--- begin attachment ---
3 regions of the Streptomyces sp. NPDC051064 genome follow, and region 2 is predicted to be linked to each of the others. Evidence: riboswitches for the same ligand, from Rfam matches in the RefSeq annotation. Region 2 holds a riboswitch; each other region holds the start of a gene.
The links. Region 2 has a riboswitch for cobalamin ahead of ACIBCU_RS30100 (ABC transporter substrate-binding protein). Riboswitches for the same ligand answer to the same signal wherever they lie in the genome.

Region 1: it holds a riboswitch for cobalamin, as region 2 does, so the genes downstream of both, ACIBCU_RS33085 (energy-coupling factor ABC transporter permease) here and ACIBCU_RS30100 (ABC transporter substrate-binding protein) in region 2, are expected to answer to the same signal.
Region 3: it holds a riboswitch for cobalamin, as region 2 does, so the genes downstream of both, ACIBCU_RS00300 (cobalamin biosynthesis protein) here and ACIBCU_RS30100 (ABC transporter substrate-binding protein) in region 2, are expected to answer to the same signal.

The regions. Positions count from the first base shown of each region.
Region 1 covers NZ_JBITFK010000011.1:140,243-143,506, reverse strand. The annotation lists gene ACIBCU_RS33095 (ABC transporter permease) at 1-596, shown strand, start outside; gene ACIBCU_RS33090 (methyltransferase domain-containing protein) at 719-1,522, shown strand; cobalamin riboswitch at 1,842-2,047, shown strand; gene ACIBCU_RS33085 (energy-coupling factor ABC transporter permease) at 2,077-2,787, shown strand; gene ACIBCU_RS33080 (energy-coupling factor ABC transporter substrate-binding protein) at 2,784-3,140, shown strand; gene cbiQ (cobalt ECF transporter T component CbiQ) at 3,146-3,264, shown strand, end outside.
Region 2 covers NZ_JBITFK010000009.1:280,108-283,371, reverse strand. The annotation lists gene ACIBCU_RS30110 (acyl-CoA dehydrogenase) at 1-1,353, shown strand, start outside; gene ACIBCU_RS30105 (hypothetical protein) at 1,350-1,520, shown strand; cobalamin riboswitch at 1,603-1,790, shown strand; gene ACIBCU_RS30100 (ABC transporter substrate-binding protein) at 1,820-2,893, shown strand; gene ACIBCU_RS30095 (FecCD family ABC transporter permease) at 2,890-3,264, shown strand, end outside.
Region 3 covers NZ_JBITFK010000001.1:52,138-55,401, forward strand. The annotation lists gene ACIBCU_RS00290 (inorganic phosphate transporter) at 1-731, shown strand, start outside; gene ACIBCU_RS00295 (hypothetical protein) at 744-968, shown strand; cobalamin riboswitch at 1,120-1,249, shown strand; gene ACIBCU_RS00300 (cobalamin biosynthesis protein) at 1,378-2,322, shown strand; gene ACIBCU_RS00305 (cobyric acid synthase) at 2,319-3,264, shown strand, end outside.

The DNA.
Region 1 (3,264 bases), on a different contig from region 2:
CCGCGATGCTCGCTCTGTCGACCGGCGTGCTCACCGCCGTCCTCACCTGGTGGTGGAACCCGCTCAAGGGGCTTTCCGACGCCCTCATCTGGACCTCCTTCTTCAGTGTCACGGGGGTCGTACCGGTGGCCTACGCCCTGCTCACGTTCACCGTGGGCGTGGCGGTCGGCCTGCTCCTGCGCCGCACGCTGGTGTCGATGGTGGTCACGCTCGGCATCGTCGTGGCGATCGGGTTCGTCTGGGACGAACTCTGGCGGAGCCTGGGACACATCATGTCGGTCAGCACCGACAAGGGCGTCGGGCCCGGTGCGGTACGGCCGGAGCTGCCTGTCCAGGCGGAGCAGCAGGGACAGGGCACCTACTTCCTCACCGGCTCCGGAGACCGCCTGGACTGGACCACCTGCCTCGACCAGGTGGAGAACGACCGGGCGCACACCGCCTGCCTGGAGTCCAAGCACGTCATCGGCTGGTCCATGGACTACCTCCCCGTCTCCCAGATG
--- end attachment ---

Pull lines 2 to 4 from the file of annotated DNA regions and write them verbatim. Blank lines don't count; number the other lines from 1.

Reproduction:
The links. Region 2 has a riboswitch for cobalamin ahead of ACIBCU_RS30100 (ABC transporter substrate-binding protein). Riboswitches for the same ligand answer to the same signal wherever they lie in the genome.

Region 1: it holds a riboswitch for cobalamin, as region 2 does, so the genes downstream of both, ACIBCU_RS33085 (energy-coupling factor ABC transporter permease) here and ACIBCU_RS30100 (ABC transporter substrate-binding protein) in region 2, are expected to answer to the same signal.
Region 3: it holds a riboswitch for cobalamin, as region 2 does, so the genes downstream of both, ACIBCU_RS00300 (cobalamin biosynthesis protein) here and ACIBCU_RS30100 (ABC transporter substrate-binding protein) in region 2, are expected to answer to the same signal.